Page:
'I'm not looking for the adrenaline rush anymore,' says Laura Lefebvre, HCC's new chief of police.
On her first night as a young cop, Laura Lefebvre was called aside by a sergeant who said she was replacing a male officer who needed to feed his family and that she should go back home to the kitchen where she belonged.
At the time of her hiring in 1986, Lefebvre was one of only four women on the 450-person Hialeah Police Department in Dade County, Florida, a status quo many would have preferred remain.
"Nothing personal," said another male officer in her squad, "but women don't belong as patrolmen."
He advised her to go work as a matron in juvenile detention. Later, that same officer became chief of police, and he apologized.
"He told me he was wrong," said Lefebvre. "I proved him wrong."
Lefebvre (pronounced Le-fave) would become the first woman assigned to the robbery division at Hialeah; more recently, she was the first female sergeant in the campus police department at the Massachusetts College of Liberal Arts in North Adams.
And now she is the first woman to serve as chief of police at Holyoke Community College. She started Jan. 8.
"I'm not unaccustomed to being the first woman," she said. "There's a lot of firsts under my belt."
Lefebvre, 56, is a seasoned investigator with more than 30 years of law enforcement experience. Before being hired as HCC's director of Public Safety, she served for five years as staff sergeant in the MCLAPD, second in command.
"I was very happy at MCLA," Lefebvre said. "I worked for a brilliant chief. We did some great things together to move the department along."
In Florida, Lefebvre worked in the juvenile sexual battery unit investigating child abuse cases before going to the robbery division. She later moved into homicide as a detective during the lively era captured in the hit TV series "Miami Vice."
"We didn't drive great sports cars and we didn't dress really well, but that was the time," she said. "Miami was crazy and fast. The drug trade was high. There were a lot of homicides."
On her office desk, from those days, there is a group photo of Lefebvre and her fellow officers posing like gangsters. She's wearing a sundress and holding an AR-15.
"I knew I didn't want to sit behind a desk," she said, explaining her choice of careers.
Although she does a lot of desk-sitting now – "I'm not looking for the adrenaline rush anymore" – Lefebvre had her share of close calls on the streets in Florida. She was once stabbed in the back and neck with hair-cutting shears (and bitten in the face) during a SWAT team raid on a fugitive's hideout.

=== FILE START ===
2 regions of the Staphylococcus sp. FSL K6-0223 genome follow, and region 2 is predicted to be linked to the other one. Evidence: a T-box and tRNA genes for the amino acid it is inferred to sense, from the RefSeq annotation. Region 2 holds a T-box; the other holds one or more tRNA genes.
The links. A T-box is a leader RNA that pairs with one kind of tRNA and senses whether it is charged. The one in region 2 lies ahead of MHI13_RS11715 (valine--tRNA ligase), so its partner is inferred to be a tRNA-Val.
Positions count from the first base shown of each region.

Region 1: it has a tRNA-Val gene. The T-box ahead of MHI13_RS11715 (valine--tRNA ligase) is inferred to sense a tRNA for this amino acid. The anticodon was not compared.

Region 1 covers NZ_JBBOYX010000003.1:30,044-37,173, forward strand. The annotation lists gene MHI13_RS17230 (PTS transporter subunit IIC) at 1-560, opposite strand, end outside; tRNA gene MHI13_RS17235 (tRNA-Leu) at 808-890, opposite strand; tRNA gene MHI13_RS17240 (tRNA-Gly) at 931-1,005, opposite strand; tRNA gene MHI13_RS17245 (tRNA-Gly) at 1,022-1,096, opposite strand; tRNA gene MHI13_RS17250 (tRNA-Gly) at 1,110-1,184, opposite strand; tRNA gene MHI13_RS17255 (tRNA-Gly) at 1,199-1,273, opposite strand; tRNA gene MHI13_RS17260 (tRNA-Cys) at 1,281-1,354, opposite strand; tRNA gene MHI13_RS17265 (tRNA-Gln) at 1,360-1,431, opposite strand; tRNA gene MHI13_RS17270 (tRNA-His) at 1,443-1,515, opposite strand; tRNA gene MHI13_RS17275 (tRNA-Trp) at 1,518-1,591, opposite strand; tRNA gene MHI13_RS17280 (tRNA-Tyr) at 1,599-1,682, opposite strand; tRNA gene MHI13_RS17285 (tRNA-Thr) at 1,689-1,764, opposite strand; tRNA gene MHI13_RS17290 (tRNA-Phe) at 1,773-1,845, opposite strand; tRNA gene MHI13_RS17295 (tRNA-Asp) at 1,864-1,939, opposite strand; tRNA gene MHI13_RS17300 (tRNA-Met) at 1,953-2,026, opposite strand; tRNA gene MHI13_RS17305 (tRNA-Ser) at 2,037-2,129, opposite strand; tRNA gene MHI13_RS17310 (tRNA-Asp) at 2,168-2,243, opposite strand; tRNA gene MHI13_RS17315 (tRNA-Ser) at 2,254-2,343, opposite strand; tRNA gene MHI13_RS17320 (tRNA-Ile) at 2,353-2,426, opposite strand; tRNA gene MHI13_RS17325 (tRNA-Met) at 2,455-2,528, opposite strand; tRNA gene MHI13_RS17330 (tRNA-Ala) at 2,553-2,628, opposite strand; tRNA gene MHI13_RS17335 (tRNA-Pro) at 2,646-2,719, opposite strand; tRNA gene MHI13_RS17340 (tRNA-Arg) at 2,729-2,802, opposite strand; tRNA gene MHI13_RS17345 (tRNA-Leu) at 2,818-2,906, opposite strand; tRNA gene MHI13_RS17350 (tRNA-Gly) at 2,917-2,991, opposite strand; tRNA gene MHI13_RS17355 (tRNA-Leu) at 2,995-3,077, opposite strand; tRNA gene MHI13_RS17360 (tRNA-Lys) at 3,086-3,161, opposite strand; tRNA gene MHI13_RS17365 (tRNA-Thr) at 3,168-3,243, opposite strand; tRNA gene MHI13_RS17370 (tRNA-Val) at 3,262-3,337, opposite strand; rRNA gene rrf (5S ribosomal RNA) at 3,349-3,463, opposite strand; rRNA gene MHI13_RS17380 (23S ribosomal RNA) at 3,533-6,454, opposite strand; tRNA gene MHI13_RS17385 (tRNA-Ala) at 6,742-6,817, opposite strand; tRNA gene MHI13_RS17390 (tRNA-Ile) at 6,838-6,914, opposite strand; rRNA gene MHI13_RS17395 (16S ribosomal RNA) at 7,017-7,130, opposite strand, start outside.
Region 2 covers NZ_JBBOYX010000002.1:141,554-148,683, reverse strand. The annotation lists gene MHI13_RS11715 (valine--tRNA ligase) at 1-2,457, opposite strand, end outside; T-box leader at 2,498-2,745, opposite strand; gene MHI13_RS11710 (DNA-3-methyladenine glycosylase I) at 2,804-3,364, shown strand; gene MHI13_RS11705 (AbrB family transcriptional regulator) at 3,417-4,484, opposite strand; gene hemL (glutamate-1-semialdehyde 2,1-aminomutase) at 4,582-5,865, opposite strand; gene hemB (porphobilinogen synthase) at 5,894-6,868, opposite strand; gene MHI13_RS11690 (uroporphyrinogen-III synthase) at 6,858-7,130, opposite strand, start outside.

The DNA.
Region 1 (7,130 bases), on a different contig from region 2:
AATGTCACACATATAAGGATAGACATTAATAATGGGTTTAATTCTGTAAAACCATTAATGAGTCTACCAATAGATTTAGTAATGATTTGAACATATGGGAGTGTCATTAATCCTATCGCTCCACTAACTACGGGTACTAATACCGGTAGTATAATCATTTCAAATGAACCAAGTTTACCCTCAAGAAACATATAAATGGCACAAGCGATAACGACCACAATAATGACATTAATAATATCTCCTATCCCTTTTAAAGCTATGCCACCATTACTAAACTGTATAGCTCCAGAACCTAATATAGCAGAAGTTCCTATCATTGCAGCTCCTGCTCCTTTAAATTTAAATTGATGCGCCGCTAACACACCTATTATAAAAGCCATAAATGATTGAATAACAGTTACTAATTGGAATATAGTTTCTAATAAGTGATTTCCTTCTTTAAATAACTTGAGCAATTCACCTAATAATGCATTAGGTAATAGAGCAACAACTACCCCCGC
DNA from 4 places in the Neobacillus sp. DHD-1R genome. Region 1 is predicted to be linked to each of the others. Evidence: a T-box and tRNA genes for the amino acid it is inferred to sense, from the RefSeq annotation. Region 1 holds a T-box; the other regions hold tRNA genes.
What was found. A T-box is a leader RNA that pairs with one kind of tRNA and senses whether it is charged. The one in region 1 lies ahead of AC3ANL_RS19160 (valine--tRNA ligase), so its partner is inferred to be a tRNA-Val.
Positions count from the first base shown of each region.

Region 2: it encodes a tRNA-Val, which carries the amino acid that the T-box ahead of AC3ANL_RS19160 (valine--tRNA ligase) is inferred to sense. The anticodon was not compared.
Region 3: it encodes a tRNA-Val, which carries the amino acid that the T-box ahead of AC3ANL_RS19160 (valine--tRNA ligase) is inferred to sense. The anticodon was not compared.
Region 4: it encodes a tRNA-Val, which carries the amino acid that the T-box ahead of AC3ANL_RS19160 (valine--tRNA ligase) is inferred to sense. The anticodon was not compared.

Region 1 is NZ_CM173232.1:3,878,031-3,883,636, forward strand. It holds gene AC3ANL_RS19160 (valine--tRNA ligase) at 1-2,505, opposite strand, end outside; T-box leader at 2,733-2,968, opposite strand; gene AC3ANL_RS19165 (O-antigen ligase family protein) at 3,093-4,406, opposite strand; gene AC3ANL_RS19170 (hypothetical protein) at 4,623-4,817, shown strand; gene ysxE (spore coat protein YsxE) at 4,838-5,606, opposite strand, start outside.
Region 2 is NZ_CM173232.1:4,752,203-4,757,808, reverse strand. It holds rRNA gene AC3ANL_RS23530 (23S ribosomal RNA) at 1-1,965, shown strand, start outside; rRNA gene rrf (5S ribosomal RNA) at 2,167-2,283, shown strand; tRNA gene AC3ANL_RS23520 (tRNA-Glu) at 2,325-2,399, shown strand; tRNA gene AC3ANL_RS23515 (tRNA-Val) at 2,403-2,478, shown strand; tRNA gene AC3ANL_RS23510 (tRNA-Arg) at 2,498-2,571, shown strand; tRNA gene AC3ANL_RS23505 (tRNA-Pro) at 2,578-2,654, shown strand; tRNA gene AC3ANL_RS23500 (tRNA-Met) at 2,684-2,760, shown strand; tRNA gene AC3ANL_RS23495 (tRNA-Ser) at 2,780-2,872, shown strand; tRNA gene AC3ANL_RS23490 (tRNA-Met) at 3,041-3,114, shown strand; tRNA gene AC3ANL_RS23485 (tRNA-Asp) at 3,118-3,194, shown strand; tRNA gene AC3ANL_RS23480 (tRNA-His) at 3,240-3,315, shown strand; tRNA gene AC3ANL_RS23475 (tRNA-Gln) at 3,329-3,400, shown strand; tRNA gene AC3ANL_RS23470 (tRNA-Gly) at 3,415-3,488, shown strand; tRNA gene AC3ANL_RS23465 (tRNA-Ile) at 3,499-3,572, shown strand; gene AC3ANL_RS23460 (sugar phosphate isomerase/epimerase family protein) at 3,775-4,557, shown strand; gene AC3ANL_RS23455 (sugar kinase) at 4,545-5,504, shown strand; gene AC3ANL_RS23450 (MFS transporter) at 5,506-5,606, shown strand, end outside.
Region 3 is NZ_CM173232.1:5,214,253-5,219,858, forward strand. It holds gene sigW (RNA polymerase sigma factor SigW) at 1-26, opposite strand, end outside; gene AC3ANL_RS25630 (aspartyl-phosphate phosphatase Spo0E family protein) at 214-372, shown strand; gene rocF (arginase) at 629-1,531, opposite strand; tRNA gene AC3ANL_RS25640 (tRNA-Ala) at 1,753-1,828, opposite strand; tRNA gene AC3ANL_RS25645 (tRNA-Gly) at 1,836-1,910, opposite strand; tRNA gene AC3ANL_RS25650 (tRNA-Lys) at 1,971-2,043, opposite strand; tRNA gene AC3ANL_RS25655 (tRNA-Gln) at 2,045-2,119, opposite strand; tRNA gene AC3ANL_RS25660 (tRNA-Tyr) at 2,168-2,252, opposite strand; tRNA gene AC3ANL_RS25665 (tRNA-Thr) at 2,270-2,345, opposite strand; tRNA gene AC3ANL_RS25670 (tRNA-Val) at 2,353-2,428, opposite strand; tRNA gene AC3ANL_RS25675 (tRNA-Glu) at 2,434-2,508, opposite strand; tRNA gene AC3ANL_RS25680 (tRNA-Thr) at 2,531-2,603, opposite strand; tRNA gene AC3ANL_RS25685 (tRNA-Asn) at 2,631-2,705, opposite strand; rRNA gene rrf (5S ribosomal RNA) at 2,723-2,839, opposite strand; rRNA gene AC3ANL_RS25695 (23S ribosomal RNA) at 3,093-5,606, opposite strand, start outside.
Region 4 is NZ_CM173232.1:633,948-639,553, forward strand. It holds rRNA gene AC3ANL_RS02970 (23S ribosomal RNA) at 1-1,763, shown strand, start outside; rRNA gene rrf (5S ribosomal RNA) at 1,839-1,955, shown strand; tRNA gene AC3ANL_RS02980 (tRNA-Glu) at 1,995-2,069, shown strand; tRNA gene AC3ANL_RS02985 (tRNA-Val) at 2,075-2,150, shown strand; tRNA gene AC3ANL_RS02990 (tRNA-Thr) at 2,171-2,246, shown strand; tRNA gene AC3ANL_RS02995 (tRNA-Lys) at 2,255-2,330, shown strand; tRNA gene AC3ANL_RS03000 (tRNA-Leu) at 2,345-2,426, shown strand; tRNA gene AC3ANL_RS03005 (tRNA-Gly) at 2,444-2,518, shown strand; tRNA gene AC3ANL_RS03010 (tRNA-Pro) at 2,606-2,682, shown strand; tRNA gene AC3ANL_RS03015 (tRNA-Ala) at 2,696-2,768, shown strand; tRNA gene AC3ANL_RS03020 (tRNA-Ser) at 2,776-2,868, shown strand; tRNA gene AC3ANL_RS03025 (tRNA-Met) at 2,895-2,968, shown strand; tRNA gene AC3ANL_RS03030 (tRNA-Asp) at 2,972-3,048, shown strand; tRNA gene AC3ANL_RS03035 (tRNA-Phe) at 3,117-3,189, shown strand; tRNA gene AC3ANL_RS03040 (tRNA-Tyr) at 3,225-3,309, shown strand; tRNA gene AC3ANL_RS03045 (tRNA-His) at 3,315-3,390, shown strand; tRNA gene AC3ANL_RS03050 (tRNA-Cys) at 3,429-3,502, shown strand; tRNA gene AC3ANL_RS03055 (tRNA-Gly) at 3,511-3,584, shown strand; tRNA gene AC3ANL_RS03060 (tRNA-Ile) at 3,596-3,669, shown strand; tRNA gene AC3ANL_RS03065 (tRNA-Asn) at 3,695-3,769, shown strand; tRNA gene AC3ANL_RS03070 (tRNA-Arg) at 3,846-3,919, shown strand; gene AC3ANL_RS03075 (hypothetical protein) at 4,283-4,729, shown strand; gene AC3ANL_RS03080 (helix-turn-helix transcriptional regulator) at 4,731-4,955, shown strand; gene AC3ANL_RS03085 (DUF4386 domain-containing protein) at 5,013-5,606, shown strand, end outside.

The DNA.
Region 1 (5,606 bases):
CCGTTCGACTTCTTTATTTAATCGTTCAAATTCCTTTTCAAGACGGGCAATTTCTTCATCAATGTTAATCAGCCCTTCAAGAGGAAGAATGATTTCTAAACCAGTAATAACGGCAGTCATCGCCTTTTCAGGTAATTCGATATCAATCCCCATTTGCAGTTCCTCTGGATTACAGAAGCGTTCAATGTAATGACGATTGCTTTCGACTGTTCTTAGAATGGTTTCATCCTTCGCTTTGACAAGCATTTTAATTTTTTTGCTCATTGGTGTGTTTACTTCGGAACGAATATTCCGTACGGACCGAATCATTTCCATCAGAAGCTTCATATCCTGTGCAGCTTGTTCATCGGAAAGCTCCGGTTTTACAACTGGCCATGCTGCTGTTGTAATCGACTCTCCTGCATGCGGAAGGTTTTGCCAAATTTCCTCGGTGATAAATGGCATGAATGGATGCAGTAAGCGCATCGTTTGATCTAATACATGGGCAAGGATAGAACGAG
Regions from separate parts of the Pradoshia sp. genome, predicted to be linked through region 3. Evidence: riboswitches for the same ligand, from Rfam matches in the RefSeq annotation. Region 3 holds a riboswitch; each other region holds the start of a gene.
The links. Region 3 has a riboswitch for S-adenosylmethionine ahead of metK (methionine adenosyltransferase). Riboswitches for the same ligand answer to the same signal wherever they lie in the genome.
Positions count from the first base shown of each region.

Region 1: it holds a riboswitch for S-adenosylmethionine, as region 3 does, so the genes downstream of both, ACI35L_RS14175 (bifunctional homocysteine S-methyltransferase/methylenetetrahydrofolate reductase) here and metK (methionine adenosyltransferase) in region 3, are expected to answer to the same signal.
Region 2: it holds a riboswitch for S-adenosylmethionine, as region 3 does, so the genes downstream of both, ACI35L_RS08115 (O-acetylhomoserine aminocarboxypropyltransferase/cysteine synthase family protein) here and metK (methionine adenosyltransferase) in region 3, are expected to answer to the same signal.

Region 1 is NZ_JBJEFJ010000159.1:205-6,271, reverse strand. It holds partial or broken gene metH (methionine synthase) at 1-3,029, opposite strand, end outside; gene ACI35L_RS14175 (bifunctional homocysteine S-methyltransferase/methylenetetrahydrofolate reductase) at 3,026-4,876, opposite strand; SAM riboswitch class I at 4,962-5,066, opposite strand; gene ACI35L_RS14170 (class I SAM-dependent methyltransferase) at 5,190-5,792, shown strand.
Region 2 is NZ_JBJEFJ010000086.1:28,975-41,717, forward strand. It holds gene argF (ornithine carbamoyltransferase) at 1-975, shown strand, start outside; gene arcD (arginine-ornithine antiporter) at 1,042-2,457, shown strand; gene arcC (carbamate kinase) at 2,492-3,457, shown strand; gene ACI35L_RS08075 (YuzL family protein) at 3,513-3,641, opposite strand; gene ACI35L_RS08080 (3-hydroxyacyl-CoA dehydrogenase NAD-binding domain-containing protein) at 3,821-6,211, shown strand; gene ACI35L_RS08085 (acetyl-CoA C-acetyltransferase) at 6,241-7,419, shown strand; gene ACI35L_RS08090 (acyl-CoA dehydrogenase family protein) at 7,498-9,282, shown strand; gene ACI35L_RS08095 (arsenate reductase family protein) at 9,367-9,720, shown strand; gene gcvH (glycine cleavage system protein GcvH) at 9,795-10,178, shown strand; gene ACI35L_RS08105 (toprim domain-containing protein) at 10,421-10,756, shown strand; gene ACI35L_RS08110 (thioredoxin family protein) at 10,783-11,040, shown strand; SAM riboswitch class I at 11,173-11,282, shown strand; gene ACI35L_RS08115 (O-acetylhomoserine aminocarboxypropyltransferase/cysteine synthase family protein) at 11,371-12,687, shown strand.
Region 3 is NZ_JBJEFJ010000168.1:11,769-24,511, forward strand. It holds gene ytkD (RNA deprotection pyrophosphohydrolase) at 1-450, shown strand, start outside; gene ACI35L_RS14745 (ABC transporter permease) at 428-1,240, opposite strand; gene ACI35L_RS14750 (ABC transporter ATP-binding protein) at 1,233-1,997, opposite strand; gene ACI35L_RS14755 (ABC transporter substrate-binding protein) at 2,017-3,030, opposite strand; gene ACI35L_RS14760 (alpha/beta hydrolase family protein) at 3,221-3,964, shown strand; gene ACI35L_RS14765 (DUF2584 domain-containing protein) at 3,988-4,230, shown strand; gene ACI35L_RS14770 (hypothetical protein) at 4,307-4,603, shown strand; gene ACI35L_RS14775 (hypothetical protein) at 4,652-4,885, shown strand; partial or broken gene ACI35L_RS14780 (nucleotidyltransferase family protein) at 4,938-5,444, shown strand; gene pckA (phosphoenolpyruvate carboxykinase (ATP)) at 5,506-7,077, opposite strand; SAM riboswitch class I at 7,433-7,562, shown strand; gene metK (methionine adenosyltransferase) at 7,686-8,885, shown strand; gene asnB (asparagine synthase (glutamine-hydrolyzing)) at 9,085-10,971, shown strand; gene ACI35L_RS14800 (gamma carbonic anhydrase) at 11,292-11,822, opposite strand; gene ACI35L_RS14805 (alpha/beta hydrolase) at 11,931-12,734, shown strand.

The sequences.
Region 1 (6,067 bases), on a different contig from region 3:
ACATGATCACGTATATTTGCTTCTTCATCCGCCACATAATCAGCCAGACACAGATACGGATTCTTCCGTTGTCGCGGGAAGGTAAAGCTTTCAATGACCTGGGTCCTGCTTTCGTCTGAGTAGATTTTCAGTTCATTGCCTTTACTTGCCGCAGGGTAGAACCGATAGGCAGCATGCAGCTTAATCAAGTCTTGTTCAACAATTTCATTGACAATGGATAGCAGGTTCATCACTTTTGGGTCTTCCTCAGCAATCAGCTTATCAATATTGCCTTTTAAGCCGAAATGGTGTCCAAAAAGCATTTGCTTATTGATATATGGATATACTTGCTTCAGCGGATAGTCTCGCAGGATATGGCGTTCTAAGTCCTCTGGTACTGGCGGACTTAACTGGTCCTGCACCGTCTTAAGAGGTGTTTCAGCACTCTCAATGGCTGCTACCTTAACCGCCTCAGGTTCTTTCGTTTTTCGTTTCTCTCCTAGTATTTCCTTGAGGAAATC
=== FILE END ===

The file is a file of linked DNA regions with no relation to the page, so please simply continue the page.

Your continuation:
"I broke my hand. I've evacuated burning buildings. I've been in car accidents and air-lifted. I've had all this stuff," she said.
That's not to mention frequent "armed confrontations" – shootouts – including one just two weeks before she took an early retirement from Hialeah in 1999.
One of her most memorable cases from those days was recounted in an episode of the true-crime documentary series "Forensic Files." In "Tourist Trap" (Season 8, Episode 6), Detective Lefebvre explains how she used bite mark evidence to help convict a man who had carjacked and robbed two German tourists at Miami International Airport, one of a rash of such crimes at the time. It was a pioneering case.
Lefebvre retired from the Hialeah in 1999 and moved to Worthington, Mass., with her husband, Gary, a Granby native and also a retired police officer, and their two young children, Spencer and Emily, now adults.
Up north, she spent a few years as an officer with the Hadley Police Department and a police lieutenant at Westfield State University. Before going to MCLA, she worked for 11 years as a fraud investigator for the National Insurance Crime Bureau and the insurance giant Unum.
She is a big proponent of community policing, and throughout her career has been a field-training officer, teaching at police academies in Florida, Massachusetts, New York and Vermont.
She holds a bachelor's degree from MCLA in interdisciplinary studies in business and sociology and will complete her master's degree in education at MCLA this May.
"I'm a big advocate of professional development," she said. "We should be learning constantly. I'm a lifelong learner. Everybody should be."
PHOTO by CHRIS YURKO: Laura Lefebvre